You are trained in modern spoken and written German through a core language course in which you work with German texts, write short essays and engage in discussions in German (this language instruction takes place in German and is taught principally by native speakers). At the same time you reinforce your grammar and vocabulary through monitored self-study.

You are given a detailed introduction to the German-speaking countries: their geography, politics, culture and society. You also get to explore a variety of important issues within these countries, such as the challenges faced by multicultural German society following Germany's reunification.

In addition you take a set of other broad-based course units designed to give you an essential grounding in key areas of German culture, history and linguistics.

Most of the teaching on these course units is in English, so that you can focus fully on the new concepts introduced to you. In this way we hone not only your German language skills, but also your expression and accuracy in English: key transferable skills for the workplace following graduation.

Italian

In Year 1 Italian language instruction is divided between 'ab initio' and post-A-level groups (with the majority of students being beginners).

'Ab initio' students have five contact hours per week with their nominated mother-tongue teacher as part of a course specifically designed to build confidence in comprehension, writing, speaking and listening skills.

Post-A-level students have 3 hours consolidating and building competency on specific language points.

The Italian culture units offer a range of courses from the filmic and literary to the historic and linguistic, all of which reflect academic staff research interests.

Year 1 is specifically designed to begin furnishing candidates with the tools to enable them to read cultural products with confidence, be they texts, pictures, buildings or linguistic constructions.

Course units for year 1

The course unit details given below are subject to change, and are the latest example of the curriculum available on this course of study.

TitleCodeCredit ratingMandatory/optional
Introduction to German Linguistics GERM10040 20 Mandatory
Revolution and Reaction in German Culture GERM10350 20 Mandatory
German Language 1 GERM51011 20 Mandatory
German Language 2 GERM51022 20 Mandatory
German Language 3 GERM51030 20 Mandatory
Italian Cultural Studies ITAL10300 20 Mandatory
Reading Italy: Medieval to Modern ITAL10500 20 Mandatory
Italian Language 1 ITAL51011 20 Mandatory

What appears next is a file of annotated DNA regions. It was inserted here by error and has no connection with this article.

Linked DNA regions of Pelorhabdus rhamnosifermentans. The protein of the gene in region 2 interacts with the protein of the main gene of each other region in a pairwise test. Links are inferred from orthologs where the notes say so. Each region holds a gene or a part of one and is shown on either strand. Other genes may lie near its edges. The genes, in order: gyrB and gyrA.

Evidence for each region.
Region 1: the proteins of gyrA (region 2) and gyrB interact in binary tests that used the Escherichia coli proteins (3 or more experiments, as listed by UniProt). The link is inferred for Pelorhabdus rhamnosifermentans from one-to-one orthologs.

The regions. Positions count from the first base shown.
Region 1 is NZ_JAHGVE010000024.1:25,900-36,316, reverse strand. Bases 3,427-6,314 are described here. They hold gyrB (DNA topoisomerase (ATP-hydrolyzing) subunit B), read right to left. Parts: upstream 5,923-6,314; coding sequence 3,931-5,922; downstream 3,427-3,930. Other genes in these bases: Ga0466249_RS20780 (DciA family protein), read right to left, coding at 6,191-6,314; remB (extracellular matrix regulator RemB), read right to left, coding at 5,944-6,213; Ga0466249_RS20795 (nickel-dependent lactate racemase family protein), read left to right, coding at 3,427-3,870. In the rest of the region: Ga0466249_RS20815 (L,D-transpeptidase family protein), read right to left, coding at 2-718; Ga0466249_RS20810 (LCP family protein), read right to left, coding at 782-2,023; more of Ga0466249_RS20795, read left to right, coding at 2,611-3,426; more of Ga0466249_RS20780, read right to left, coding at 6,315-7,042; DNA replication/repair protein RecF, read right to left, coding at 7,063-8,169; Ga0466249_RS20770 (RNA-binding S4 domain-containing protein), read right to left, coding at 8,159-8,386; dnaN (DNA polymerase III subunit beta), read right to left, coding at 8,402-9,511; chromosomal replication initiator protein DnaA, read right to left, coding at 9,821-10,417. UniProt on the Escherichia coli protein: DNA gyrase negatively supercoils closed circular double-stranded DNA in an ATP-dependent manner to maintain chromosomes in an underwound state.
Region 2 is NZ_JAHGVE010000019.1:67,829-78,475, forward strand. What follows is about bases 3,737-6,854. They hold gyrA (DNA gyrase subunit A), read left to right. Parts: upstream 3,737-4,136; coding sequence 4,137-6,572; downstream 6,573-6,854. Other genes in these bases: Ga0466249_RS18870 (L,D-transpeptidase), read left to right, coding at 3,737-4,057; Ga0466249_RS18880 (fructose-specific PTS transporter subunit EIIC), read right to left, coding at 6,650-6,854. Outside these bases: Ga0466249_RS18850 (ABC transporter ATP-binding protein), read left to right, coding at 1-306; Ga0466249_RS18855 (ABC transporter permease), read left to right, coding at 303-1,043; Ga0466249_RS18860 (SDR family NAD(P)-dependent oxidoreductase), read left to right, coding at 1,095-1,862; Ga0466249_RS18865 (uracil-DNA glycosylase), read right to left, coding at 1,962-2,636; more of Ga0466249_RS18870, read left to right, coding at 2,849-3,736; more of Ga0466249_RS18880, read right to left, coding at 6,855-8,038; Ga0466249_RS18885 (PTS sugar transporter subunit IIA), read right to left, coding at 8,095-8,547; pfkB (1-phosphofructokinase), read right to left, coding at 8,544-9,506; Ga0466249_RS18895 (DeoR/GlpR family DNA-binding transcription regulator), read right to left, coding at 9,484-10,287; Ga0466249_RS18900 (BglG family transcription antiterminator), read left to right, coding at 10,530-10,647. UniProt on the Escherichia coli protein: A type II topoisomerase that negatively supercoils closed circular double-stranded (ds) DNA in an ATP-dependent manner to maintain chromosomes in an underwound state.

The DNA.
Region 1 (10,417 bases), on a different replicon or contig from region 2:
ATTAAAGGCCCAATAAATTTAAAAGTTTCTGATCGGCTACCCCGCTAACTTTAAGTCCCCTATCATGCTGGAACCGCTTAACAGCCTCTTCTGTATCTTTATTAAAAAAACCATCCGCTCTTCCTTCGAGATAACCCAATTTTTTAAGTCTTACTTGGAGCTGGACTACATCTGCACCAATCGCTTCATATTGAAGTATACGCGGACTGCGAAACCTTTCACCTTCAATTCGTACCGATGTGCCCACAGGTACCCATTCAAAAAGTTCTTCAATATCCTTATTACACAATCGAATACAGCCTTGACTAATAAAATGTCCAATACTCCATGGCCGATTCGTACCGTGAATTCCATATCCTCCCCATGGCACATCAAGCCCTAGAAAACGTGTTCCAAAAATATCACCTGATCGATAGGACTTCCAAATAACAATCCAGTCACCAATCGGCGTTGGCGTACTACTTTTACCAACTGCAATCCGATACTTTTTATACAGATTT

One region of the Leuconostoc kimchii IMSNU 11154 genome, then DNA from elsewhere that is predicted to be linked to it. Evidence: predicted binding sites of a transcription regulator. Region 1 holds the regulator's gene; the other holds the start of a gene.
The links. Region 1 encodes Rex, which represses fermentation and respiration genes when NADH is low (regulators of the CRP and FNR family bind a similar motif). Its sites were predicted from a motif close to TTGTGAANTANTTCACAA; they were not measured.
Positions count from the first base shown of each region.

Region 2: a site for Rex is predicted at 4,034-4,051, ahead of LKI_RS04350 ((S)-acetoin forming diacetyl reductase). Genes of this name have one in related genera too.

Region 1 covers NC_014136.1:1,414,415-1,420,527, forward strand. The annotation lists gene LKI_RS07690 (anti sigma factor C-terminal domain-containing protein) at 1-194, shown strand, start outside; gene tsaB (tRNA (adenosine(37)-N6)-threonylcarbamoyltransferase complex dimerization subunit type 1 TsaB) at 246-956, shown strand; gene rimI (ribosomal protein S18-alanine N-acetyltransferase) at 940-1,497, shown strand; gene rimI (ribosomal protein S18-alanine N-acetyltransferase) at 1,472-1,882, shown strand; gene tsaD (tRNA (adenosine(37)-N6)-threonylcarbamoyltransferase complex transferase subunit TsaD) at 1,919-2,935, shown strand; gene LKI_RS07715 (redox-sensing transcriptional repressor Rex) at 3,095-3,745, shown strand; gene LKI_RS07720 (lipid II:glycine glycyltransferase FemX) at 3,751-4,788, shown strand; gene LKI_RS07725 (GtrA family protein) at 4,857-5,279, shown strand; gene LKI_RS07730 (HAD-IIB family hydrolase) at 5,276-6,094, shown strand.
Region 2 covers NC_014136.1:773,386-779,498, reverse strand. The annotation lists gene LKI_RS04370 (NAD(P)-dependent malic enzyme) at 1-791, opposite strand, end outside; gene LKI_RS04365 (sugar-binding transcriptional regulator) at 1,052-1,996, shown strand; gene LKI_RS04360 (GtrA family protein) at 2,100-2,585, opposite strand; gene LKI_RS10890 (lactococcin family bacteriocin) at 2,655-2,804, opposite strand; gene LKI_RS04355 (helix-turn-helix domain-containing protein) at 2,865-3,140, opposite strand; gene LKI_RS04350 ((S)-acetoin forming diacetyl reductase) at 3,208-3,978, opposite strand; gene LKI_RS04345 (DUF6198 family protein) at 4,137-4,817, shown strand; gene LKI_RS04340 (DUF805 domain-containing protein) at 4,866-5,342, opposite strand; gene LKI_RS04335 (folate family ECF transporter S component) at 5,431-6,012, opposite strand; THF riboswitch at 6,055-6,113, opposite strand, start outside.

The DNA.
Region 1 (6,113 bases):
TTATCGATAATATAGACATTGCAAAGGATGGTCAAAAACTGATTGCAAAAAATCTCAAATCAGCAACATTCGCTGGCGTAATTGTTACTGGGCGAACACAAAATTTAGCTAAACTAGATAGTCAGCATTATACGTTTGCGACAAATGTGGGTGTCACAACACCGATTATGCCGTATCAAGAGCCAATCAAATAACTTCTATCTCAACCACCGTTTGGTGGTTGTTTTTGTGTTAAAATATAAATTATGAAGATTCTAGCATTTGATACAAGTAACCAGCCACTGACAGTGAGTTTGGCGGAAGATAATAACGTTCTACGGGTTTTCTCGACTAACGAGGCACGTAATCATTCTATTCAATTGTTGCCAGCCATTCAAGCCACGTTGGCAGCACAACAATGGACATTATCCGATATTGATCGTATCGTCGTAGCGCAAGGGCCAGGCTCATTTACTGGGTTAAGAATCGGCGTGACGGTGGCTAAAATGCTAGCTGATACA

Italian Language 2 ITAL51022 20 Mandatory
Italian Language 3 ITAL51030 20 Mandatory
Introduction to German Linguistics GERM10040 20 Optional
Revolution and Reaction in German Culture GERM10350 20 Optional
Displaying 10 of 12 course units for year 1

Course content for year 2

You may choose to study up to two-thirds of your credits from either discipline or maintain equal weighting.

German

This year's core language course develops that of the previous year and prepares you for the linguistic challenges of your year abroad. Within it you can continue with a study of culture and society in Germany and Austria, or take a course in business German (Wirtschaftsdeutsch).

You also continue your programme of monitored self-study to complement your language classes.

The other courses available in your second year are more numerous and more specialised than in the first year, allowing you to explore a diverse range of areas including history, culture and power in 20th-century Germany, post-1990 German literature and film, and German-Turkish and German-Jewish relations.

Italian

In Years 2 and 4, the language component of the course includes three contact hours per week in addition to working on set assignments and undertaking private study.

Options are available that range from Italian medieval urban culture and the afterlife, to the politics of the Risorgimento, Gothic and Fantastic literature, Fascism, and the history of the Italian book.

Most culture units involve two contact hours per week that serve as points of departure and reference for subsequent self-study. The units are largely assessed by coursework.

Course units for year 2

The course unit details given below are subject to change, and are the latest example of the curriculum available on this course of study.

TitleCodeCredit ratingMandatory/optional
German Language 3 GERM51030 20 Mandatory
German Language 4 GERM51040 20 Mandatory
Italian Language 4 ITAL51040 20 Mandatory
Italian Language 5 ITAL51050 20 Mandatory
The German Language Today GERM20221 20 Optional
Weimar Culture? Art, Film and Politics in Germany, 1918-33 GERM20262 20 Optional
German Long Essay GERM20802 20 Optional